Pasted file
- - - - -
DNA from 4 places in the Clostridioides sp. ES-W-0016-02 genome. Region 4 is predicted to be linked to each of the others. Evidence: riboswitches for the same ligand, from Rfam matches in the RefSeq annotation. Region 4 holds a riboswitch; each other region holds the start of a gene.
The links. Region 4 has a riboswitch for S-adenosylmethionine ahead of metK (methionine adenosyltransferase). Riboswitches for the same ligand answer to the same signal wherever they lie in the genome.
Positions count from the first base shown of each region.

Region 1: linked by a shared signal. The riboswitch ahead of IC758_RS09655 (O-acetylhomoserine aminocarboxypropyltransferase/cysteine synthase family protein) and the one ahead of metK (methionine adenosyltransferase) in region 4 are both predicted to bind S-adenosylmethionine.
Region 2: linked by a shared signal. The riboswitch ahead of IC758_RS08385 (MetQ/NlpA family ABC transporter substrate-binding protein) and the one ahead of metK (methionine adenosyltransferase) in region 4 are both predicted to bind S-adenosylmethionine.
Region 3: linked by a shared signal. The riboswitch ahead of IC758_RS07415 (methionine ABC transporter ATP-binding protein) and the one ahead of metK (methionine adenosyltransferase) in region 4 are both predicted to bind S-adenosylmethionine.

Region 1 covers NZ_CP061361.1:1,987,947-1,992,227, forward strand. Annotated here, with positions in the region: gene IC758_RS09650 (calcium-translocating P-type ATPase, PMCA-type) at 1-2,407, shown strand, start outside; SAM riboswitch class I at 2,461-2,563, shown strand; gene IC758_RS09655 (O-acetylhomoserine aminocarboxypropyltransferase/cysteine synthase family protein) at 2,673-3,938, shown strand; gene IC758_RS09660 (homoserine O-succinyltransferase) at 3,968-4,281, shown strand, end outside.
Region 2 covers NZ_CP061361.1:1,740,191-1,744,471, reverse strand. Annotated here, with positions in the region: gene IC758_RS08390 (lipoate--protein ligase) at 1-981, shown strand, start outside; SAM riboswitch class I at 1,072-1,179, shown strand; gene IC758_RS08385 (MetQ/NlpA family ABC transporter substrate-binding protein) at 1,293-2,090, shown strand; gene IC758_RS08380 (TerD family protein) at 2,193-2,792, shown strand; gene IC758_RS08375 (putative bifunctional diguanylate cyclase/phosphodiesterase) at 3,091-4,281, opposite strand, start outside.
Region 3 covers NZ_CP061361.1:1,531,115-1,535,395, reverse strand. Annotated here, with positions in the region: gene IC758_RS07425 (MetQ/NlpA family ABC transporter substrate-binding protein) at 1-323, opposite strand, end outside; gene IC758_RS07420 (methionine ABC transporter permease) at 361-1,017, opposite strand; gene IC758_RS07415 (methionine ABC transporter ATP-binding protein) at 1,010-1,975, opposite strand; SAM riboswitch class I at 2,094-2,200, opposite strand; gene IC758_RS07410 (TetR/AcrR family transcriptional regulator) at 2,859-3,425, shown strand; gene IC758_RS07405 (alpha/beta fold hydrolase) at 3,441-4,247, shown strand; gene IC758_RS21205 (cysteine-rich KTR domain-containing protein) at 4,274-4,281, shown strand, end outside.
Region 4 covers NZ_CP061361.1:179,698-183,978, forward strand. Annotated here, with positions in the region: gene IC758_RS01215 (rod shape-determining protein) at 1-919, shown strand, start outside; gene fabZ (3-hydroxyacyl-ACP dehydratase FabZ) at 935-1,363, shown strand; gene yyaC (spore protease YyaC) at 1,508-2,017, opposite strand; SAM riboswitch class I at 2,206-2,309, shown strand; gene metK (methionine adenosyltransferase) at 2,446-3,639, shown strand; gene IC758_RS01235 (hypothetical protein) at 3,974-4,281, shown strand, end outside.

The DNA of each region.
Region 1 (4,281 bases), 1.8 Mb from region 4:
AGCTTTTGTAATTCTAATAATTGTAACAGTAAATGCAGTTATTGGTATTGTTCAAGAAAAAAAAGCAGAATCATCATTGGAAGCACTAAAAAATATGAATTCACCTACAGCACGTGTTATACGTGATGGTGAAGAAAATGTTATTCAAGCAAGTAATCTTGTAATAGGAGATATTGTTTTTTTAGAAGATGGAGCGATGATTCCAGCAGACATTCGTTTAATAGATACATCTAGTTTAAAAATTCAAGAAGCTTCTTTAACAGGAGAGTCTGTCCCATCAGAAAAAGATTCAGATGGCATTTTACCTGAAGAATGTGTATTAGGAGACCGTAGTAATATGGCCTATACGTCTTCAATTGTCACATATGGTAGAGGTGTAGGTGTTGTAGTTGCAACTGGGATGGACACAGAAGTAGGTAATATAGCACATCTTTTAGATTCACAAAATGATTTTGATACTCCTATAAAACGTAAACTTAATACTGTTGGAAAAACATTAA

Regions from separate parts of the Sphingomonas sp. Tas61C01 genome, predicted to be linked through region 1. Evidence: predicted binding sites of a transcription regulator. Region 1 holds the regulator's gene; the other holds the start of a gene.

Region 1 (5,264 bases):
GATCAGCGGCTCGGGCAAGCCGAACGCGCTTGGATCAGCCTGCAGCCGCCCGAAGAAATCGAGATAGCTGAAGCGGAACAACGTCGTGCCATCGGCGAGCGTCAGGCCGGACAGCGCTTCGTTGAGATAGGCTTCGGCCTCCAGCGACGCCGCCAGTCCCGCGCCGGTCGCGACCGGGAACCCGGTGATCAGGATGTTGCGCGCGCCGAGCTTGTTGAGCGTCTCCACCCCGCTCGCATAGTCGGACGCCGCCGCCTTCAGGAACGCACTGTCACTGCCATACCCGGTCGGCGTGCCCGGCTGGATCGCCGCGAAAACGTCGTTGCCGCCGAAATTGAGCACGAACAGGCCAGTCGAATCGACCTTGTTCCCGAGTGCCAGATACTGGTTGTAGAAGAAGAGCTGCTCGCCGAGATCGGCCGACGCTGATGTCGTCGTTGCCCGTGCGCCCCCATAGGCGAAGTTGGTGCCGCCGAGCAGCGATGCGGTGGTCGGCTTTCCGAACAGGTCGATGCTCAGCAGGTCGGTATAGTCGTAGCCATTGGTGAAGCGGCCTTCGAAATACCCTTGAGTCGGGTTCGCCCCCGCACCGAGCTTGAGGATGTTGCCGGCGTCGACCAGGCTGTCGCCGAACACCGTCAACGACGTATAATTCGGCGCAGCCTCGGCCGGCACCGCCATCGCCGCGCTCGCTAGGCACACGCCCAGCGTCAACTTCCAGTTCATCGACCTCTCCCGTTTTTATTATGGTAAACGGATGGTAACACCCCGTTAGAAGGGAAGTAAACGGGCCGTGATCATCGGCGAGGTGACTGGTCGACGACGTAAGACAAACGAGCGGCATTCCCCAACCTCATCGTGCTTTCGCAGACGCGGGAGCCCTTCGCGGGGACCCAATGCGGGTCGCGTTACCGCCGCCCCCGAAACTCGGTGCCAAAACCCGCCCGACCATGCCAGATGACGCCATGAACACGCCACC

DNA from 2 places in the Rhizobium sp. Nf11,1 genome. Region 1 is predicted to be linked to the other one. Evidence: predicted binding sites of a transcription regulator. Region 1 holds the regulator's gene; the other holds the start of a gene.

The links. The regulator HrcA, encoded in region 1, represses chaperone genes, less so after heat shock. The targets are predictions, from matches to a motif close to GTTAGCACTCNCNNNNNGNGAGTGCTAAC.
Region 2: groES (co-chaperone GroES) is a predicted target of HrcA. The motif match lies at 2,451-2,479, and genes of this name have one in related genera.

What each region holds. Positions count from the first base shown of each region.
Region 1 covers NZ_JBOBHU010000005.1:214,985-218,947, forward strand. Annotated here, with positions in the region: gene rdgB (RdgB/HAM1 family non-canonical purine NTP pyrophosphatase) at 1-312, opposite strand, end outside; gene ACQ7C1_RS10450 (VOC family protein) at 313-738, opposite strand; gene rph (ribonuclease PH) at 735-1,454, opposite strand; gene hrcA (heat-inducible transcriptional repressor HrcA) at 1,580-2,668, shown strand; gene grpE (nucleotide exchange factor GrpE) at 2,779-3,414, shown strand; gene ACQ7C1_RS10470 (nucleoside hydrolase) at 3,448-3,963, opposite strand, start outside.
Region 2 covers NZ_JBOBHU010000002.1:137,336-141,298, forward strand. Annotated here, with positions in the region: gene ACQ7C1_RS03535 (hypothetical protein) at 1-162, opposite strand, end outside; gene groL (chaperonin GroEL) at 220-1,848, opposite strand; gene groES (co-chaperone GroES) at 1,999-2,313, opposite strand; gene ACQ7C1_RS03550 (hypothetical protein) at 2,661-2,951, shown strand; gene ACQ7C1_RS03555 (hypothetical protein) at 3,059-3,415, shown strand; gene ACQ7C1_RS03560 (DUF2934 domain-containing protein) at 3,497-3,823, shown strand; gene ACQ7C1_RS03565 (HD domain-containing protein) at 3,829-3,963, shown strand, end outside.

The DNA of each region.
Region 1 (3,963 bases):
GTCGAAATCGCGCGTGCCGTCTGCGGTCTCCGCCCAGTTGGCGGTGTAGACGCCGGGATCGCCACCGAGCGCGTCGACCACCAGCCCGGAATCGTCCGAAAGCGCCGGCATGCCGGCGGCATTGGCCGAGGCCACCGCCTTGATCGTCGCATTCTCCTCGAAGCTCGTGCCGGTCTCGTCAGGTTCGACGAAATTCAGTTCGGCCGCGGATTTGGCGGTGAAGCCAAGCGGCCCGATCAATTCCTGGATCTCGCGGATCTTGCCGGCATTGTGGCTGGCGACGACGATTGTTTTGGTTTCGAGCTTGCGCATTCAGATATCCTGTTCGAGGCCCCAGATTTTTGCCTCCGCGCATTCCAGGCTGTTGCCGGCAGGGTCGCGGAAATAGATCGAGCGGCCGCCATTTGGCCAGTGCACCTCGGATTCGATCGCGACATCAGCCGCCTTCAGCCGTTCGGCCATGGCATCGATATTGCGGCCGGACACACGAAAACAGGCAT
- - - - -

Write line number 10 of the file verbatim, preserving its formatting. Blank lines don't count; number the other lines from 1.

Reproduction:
Region 4 covers NZ_CP061361.1:179,698-183,978, forward strand. Annotated here, with positions in the region: gene IC758_RS01215 (rod shape-determining protein) at 1-919, shown strand, start outside; gene fabZ (3-hydroxyacyl-ACP dehydratase FabZ) at 935-1,363, shown strand; gene yyaC (spore protease YyaC) at 1,508-2,017, opposite strand; SAM riboswitch class I at 2,206-2,309, shown strand; gene metK (methionine adenosyltransferase) at 2,446-3,639, shown strand; gene IC758_RS01235 (hypothetical protein) at 3,974-4,281, shown strand, end outside.